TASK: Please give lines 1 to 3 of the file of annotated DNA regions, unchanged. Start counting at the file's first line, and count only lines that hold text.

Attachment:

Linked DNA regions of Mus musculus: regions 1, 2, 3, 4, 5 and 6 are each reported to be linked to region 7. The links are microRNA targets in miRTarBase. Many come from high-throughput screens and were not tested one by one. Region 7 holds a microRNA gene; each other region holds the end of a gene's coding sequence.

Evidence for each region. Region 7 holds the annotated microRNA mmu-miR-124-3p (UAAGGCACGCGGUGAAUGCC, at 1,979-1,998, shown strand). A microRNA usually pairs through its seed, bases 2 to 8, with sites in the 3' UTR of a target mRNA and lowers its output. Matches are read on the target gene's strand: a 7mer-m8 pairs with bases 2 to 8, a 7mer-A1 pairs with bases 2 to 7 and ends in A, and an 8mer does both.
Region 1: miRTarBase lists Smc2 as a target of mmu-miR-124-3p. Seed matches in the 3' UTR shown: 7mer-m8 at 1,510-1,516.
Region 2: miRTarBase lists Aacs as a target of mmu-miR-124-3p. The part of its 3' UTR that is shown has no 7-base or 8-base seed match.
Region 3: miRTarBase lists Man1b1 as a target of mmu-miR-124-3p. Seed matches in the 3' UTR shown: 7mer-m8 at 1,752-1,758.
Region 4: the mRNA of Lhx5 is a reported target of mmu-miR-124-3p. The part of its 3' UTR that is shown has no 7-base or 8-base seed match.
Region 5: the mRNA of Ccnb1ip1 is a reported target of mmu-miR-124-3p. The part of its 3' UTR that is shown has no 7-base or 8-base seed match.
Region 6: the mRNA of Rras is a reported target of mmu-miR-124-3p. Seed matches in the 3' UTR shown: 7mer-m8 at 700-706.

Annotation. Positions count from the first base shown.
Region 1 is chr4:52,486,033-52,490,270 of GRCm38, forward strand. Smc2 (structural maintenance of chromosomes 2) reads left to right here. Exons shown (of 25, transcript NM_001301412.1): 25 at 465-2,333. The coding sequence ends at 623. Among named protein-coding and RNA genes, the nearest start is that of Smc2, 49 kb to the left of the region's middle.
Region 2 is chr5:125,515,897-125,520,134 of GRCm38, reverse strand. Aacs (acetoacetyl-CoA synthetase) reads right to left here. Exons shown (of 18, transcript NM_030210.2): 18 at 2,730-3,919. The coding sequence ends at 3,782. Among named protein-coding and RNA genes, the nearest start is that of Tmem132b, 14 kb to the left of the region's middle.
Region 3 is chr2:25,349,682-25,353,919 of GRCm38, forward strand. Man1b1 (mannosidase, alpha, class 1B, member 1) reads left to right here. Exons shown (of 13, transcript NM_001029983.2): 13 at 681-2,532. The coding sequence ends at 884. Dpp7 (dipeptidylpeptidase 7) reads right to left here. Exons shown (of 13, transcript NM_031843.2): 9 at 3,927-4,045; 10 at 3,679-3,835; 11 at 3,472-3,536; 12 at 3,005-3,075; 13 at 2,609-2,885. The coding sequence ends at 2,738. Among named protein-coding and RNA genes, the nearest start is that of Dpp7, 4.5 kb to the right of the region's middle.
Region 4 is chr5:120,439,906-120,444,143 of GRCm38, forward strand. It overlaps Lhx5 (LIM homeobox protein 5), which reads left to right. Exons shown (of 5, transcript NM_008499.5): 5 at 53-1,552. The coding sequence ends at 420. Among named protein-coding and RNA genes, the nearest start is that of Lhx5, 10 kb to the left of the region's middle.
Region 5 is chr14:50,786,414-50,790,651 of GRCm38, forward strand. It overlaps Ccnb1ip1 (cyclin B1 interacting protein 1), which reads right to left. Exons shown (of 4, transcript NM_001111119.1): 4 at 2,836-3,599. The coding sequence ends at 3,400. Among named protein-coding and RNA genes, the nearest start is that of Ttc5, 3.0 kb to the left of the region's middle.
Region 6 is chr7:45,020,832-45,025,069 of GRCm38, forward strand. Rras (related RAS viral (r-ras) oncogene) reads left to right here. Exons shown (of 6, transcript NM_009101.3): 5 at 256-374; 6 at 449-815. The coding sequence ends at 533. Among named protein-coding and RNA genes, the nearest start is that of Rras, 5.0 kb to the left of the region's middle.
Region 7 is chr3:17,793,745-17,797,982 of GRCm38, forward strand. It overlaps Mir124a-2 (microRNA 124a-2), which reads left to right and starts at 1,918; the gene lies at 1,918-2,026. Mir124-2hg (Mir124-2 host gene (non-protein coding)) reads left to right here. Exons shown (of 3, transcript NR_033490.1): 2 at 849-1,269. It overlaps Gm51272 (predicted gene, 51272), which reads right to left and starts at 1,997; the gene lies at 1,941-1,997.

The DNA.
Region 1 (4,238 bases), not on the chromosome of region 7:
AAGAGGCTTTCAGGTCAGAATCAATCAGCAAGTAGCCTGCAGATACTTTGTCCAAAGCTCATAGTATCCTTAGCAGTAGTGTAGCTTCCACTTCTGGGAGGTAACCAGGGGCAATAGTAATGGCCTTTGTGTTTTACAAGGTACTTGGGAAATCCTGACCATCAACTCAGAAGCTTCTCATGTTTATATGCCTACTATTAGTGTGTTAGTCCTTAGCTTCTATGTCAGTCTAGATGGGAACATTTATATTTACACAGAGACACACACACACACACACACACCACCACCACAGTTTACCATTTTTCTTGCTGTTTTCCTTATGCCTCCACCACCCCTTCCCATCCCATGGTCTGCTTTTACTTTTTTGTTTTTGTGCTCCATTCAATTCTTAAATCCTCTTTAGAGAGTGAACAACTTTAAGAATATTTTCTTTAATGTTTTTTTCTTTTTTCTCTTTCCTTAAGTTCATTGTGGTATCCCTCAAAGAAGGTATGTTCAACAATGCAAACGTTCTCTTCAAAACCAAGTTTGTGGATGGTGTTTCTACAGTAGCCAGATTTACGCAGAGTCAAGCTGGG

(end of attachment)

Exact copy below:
Linked DNA regions of Mus musculus: regions 1, 2, 3, 4, 5 and 6 are each reported to be linked to region 7. The links are microRNA targets in miRTarBase. Many come from high-throughput screens and were not tested one by one. Region 7 holds a microRNA gene; each other region holds the end of a gene's coding sequence.

Evidence for each region. Region 7 holds the annotated microRNA mmu-miR-124-3p (UAAGGCACGCGGUGAAUGCC, at 1,979-1,998, shown strand). A microRNA usually pairs through its seed, bases 2 to 8, with sites in the 3' UTR of a target mRNA and lowers its output. Matches are read on the target gene's strand: a 7mer-m8 pairs with bases 2 to 8, a 7mer-A1 pairs with bases 2 to 7 and ends in A, and an 8mer does both.
Region 1: miRTarBase lists Smc2 as a target of mmu-miR-124-3p. Seed matches in the 3' UTR shown: 7mer-m8 at 1,510-1,516.